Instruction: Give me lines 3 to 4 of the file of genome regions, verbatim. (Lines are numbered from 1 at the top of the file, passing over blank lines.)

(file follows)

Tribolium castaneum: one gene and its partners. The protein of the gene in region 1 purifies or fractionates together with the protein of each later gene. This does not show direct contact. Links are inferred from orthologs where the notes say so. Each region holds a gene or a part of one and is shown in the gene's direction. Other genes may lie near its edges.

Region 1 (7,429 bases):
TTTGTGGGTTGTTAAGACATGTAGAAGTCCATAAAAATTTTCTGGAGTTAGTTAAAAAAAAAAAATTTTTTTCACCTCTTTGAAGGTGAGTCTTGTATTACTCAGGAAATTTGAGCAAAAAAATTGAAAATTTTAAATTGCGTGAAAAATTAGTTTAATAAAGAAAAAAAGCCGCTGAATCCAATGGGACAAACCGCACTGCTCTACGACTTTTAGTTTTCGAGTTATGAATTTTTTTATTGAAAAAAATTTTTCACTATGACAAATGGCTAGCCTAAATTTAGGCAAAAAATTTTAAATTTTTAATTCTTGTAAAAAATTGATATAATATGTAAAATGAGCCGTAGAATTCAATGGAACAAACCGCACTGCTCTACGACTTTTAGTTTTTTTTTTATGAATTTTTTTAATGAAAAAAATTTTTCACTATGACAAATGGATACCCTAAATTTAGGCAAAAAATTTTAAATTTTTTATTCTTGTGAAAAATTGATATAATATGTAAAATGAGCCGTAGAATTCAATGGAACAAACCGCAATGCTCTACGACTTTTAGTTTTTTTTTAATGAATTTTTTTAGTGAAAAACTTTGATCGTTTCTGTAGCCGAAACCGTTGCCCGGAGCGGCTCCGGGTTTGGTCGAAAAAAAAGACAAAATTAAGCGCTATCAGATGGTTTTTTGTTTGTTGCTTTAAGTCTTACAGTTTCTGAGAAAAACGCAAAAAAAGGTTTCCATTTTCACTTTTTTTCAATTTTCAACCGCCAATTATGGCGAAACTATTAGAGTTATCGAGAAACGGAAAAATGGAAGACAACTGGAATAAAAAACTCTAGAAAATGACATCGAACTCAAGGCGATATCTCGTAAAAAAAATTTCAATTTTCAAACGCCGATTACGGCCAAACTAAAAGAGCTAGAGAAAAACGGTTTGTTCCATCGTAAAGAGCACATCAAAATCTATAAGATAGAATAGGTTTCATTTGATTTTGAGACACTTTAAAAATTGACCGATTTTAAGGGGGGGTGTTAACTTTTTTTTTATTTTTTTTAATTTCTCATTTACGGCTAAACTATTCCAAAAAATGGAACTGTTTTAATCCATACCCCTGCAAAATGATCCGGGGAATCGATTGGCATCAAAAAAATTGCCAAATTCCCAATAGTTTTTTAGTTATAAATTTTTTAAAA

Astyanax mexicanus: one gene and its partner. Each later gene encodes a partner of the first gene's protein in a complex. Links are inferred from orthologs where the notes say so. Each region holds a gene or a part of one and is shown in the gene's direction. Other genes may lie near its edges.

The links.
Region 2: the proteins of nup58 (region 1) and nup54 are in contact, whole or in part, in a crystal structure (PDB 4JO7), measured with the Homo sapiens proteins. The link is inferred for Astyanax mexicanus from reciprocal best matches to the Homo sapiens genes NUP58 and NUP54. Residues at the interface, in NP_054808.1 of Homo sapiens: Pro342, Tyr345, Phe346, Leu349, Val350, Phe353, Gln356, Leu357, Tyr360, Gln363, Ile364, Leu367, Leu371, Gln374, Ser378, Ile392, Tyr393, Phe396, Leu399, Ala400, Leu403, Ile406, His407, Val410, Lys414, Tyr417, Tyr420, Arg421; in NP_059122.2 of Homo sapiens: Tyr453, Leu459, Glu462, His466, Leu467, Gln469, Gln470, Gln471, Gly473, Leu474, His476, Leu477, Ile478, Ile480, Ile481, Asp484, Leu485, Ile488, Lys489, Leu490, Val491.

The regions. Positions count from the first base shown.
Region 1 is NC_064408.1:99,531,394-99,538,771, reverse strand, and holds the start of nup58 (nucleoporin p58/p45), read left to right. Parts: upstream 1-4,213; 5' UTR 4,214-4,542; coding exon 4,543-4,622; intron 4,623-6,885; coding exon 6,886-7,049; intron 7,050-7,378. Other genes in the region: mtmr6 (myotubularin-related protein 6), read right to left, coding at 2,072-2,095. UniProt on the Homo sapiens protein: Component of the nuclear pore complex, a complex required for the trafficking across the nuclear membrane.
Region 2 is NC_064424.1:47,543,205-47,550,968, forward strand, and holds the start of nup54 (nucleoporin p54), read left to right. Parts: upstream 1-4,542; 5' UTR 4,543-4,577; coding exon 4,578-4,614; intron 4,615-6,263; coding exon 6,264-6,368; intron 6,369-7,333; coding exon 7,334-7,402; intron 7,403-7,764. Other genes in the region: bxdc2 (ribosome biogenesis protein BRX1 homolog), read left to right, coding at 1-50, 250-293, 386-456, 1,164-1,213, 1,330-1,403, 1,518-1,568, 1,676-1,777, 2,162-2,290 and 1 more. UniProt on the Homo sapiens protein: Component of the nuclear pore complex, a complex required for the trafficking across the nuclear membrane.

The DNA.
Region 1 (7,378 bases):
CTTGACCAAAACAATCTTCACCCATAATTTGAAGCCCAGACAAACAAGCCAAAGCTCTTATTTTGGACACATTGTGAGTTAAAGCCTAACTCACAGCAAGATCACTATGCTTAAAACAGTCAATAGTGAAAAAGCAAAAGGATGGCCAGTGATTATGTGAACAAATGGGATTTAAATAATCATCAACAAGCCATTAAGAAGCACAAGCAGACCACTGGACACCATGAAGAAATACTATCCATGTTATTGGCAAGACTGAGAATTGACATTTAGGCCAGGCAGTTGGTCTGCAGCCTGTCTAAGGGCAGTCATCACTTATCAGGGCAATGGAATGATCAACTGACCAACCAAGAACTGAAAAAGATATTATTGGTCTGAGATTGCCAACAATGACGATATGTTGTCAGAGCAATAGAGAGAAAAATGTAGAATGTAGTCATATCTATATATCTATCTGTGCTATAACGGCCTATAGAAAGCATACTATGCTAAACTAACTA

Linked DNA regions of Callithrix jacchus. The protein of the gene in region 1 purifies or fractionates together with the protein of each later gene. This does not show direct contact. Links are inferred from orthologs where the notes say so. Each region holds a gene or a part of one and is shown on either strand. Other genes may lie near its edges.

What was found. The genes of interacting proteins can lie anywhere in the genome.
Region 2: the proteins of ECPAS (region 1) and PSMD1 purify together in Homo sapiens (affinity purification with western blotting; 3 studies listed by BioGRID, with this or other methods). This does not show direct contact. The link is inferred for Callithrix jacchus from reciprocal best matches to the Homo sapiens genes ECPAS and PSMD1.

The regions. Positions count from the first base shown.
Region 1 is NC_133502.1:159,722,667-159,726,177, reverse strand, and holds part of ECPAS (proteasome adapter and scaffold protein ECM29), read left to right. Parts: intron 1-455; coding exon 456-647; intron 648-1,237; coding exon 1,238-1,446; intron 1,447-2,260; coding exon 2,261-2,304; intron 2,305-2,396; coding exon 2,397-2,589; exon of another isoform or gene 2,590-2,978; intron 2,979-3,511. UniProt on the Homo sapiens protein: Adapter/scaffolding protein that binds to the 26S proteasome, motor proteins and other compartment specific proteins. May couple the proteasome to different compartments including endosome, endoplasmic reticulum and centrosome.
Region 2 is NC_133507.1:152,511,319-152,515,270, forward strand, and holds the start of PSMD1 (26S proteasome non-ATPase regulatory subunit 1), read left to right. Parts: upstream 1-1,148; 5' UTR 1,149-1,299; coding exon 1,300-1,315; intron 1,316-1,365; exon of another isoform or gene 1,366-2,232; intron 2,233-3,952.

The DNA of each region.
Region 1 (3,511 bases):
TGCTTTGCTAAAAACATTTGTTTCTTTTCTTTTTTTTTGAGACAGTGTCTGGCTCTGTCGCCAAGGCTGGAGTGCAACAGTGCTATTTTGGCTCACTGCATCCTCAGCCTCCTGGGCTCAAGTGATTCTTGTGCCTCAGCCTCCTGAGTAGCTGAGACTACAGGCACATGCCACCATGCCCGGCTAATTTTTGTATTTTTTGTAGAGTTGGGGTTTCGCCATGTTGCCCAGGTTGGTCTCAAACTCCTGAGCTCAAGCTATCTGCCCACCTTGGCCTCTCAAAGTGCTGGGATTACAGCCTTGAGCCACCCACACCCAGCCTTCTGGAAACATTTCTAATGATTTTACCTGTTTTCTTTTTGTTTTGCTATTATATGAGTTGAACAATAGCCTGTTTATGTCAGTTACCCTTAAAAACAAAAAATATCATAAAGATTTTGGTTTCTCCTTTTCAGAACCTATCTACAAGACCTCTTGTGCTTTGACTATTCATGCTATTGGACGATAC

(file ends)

TTTGTGGGTTGTTAAGACATGTAGAAGTCCATAAAAATTTTCTGGAGTTAGTTAAAAAAAAAAAATTTTTTTCACCTCTTTGAAGGTGAGTCTTGTATTACTCAGGAAATTTGAGCAAAAAAATTGAAAATTTTAAATTGCGTGAAAAATTAGTTTAATAAAGAAAAAAAGCCGCTGAATCCAATGGGACAAACCGCACTGCTCTACGACTTTTAGTTTTCGAGTTATGAATTTTTTTATTGAAAAAAATTTTTCACTATGACAAATGGCTAGCCTAAATTTAGGCAAAAAATTTTAAATTTTTAATTCTTGTAAAAAATTGATATAATATGTAAAATGAGCCGTAGAATTCAATGGAACAAACCGCACTGCTCTACGACTTTTAGTTTTTTTTTTATGAATTTTTTTAATGAAAAAAATTTTTCACTATGACAAATGGATACCCTAAATTTAGGCAAAAAATTTTAAATTTTTTATTCTTGTGAAAAATTGATATAATATGTAAAATGAGCCGTAGAATTCAATGGAACAAACCGCAATGCTCTACGACTTTTAGTTTTTTTTTAATGAATTTTTTTAGTGAAAAACTTTGATCGTTTCTGTAGCCGAAACCGTTGCCCGGAGCGGCTCCGGGTTTGGTCGAAAAAAAAGACAAAATTAAGCGCTATCAGATGGTTTTTTGTTTGTTGCTTTAAGTCTTACAGTTTCTGAGAAAAACGCAAAAAAAGGTTTCCATTTTCACTTTTTTTCAATTTTCAACCGCCAATTATGGCGAAACTATTAGAGTTATCGAGAAACGGAAAAATGGAAGACAACTGGAATAAAAAACTCTAGAAAATGACATCGAACTCAAGGCGATATCTCGTAAAAAAAATTTCAATTTTCAAACGCCGATTACGGCCAAACTAAAAGAGCTAGAGAAAAACGGTTTGTTCCATCGTAAAGAGCACATCAAAATCTATAAGATAGAATAGGTTTCATTTGATTTTGAGACACTTTAAAAATTGACCGATTTTAAGGGGGGGTGTTAACTTTTTTTTTATTTTTTTTAATTTCTCATTTACGGCTAAACTATTCCAAAAAATGGAACTGTTTTAATCCATACCCCTGCAAAATGATCCGGGGAATCGATTGGCATCAAAAAAATTGCCAAATTCCCAATAGTTTTTTAGTTATAAATTTTTTAAAA

Astyanax mexicanus: one gene and its partner. Each later gene encodes a partner of the first gene's protein in a complex. Links are inferred from orthologs where the notes say so. Each region holds a gene or a part of one and is shown in the gene's direction. Other genes may lie near its edges.